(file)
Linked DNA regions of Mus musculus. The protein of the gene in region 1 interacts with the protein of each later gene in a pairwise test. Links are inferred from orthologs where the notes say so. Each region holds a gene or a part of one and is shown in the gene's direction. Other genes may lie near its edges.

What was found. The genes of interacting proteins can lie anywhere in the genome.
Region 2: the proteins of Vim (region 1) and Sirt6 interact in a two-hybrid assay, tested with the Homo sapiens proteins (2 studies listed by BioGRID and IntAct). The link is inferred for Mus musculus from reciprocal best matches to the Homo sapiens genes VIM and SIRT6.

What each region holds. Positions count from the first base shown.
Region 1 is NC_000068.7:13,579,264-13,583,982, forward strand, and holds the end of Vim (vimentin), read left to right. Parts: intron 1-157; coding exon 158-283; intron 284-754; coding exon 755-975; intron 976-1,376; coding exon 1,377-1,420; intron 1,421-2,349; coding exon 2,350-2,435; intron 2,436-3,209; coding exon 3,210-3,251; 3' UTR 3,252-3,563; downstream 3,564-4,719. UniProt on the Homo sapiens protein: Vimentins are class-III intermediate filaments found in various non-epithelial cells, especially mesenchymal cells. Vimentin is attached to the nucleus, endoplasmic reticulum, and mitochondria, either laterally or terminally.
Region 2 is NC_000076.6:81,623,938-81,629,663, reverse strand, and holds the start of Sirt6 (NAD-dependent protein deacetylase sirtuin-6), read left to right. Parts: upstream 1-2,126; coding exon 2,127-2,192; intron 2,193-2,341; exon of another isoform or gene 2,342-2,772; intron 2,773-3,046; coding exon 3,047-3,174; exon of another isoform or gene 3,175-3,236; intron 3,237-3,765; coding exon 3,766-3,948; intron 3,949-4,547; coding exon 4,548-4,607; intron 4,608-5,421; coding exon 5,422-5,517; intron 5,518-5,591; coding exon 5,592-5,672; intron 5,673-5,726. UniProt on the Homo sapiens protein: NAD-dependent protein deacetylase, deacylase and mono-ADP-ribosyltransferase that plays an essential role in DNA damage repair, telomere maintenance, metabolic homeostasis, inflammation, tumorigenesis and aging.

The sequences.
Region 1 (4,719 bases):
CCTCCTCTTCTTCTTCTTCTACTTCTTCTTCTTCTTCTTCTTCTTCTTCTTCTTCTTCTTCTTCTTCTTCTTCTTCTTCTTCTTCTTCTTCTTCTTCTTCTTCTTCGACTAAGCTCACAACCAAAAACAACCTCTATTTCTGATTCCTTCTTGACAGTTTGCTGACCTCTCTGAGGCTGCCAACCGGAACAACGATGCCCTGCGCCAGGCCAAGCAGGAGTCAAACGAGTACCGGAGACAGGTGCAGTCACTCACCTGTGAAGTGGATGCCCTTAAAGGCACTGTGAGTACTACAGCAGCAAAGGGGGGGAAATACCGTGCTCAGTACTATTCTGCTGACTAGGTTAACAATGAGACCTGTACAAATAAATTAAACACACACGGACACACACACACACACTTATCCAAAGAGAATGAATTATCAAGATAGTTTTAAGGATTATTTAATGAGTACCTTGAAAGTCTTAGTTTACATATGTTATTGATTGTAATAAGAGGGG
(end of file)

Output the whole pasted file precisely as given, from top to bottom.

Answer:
Linked DNA regions of Mus musculus. The protein of the gene in region 1 interacts with the protein of each later gene in a pairwise test. Links are inferred from orthologs where the notes say so. Each region holds a gene or a part of one and is shown in the gene's direction. Other genes may lie near its edges.

What was found. The genes of interacting proteins can lie anywhere in the genome.
Region 2: the proteins of Vim (region 1) and Sirt6 interact in a two-hybrid assay, tested with the Homo sapiens proteins (2 studies listed by BioGRID and IntAct). The link is inferred for Mus musculus from reciprocal best matches to the Homo sapiens genes VIM and SIRT6.

What each region holds. Positions count from the first base shown.
Region 1 is NC_000068.7:13,579,264-13,583,982, forward strand, and holds the end of Vim (vimentin), read left to right. Parts: intron 1-157; coding exon 158-283; intron 284-754; coding exon 755-975; intron 976-1,376; coding exon 1,377-1,420; intron 1,421-2,349; coding exon 2,350-2,435; intron 2,436-3,209; coding exon 3,210-3,251; 3' UTR 3,252-3,563; downstream 3,564-4,719. UniProt on the Homo sapiens protein: Vimentins are class-III intermediate filaments found in various non-epithelial cells, especially mesenchymal cells. Vimentin is attached to the nucleus, endoplasmic reticulum, and mitochondria, either laterally or terminally.
Region 2 is NC_000076.6:81,623,938-81,629,663, reverse strand, and holds the start of Sirt6 (NAD-dependent protein deacetylase sirtuin-6), read left to right. Parts: upstream 1-2,126; coding exon 2,127-2,192; intron 2,193-2,341; exon of another isoform or gene 2,342-2,772; intron 2,773-3,046; coding exon 3,047-3,174; exon of another isoform or gene 3,175-3,236; intron 3,237-3,765; coding exon 3,766-3,948; intron 3,949-4,547; coding exon 4,548-4,607; intron 4,608-5,421; coding exon 5,422-5,517; intron 5,518-5,591; coding exon 5,592-5,672; intron 5,673-5,726. UniProt on the Homo sapiens protein: NAD-dependent protein deacetylase, deacylase and mono-ADP-ribosyltransferase that plays an essential role in DNA damage repair, telomere maintenance, metabolic homeostasis, inflammation, tumorigenesis and aging.

The sequences.
Region 1 (4,719 bases):
CCTCCTCTTCTTCTTCTTCTACTTCTTCTTCTTCTTCTTCTTCTTCTTCTTCTTCTTCTTCTTCTTCTTCTTCTTCTTCTTCTTCTTCTTCTTCTTCTTCTTCTTCGACTAAGCTCACAACCAAAAACAACCTCTATTTCTGATTCCTTCTTGACAGTTTGCTGACCTCTCTGAGGCTGCCAACCGGAACAACGATGCCCTGCGCCAGGCCAAGCAGGAGTCAAACGAGTACCGGAGACAGGTGCAGTCACTCACCTGTGAAGTGGATGCCCTTAAAGGCACTGTGAGTACTACAGCAGCAAAGGGGGGGAAATACCGTGCTCAGTACTATTCTGCTGACTAGGTTAACAATGAGACCTGTACAAATAAATTAAACACACACGGACACACACACACACACTTATCCAAAGAGAATGAATTATCAAGATAGTTTTAAGGATTATTTAATGAGTACCTTGAAAGTCTTAGTTTACATATGTTATTGATTGTAATAAGAGGGG